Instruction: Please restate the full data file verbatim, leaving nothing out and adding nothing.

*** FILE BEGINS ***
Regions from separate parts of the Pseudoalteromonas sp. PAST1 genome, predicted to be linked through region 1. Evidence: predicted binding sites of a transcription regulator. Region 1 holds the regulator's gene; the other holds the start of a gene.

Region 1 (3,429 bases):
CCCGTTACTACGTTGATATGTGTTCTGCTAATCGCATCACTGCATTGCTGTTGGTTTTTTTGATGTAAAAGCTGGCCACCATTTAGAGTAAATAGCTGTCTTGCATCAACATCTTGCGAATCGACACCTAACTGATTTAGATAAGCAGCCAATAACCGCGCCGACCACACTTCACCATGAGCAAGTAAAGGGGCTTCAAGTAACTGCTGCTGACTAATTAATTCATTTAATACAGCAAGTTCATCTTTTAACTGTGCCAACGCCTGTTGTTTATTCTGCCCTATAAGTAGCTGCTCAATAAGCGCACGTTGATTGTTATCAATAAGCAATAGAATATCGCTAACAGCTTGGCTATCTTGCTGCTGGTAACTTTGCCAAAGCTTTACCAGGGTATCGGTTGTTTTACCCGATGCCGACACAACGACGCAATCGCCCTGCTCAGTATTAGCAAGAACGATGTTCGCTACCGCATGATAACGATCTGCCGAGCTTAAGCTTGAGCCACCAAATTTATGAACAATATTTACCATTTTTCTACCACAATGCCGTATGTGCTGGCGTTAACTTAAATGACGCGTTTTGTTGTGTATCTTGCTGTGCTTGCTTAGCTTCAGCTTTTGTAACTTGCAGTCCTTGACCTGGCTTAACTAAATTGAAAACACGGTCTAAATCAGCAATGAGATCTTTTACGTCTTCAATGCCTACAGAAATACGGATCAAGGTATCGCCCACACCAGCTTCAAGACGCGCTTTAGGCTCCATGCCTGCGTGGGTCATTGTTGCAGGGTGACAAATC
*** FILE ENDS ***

Regions from separate parts of the Pseudoalteromonas sp. PAST1 genome, predicted to be linked through region 1. Evidence: predicted binding sites of a transcription regulator. Region 1 holds the regulator's gene; the other holds the start of a gene.

Region 1 (3,429 bases):
CCCGTTACTACGTTGATATGTGTTCTGCTAATCGCATCACTGCATTGCTGTTGGTTTTTTTGATGTAAAAGCTGGCCACCATTTAGAGTAAATAGCTGTCTTGCATCAACATCTTGCGAATCGACACCTAACTGATTTAGATAAGCAGCCAATAACCGCGCCGACCACACTTCACCATGAGCAAGTAAAGGGGCTTCAAGTAACTGCTGCTGACTAATTAATTCATTTAATACAGCAAGTTCATCTTTTAACTGTGCCAACGCCTGTTGTTTATTCTGCCCTATAAGTAGCTGCTCAATAAGCGCACGTTGATTGTTATCAATAAGCAATAGAATATCGCTAACAGCTTGGCTATCTTGCTGCTGGTAACTTTGCCAAAGCTTTACCAGGGTATCGGTTGTTTTACCCGATGCCGACACAACGACGCAATCGCCCTGCTCAGTATTAGCAAGAACGATGTTCGCTACCGCATGATAACGATCTGCCGAGCTTAAGCTTGAGCCACCAAATTTATGAACAATATTTACCATTTTTCTACCACAATGCCGTATGTGCTGGCGTTAACTTAAATGACGCGTTTTGTTGTGTATCTTGCTGTGCTTGCTTAGCTTCAGCTTTTGTAACTTGCAGTCCTTGACCTGGCTTAACTAAATTGAAAACACGGTCTAAATCAGCAATGAGATCTTTTACGTCTTCAATGCCTACAGAAATACGGATCAAGGTATCGCCCACACCAGCTTCAAGACGCGCTTTAGGCTCCATGCCTGCGTGGGTCATTGTTGCAGGGTGACAAATC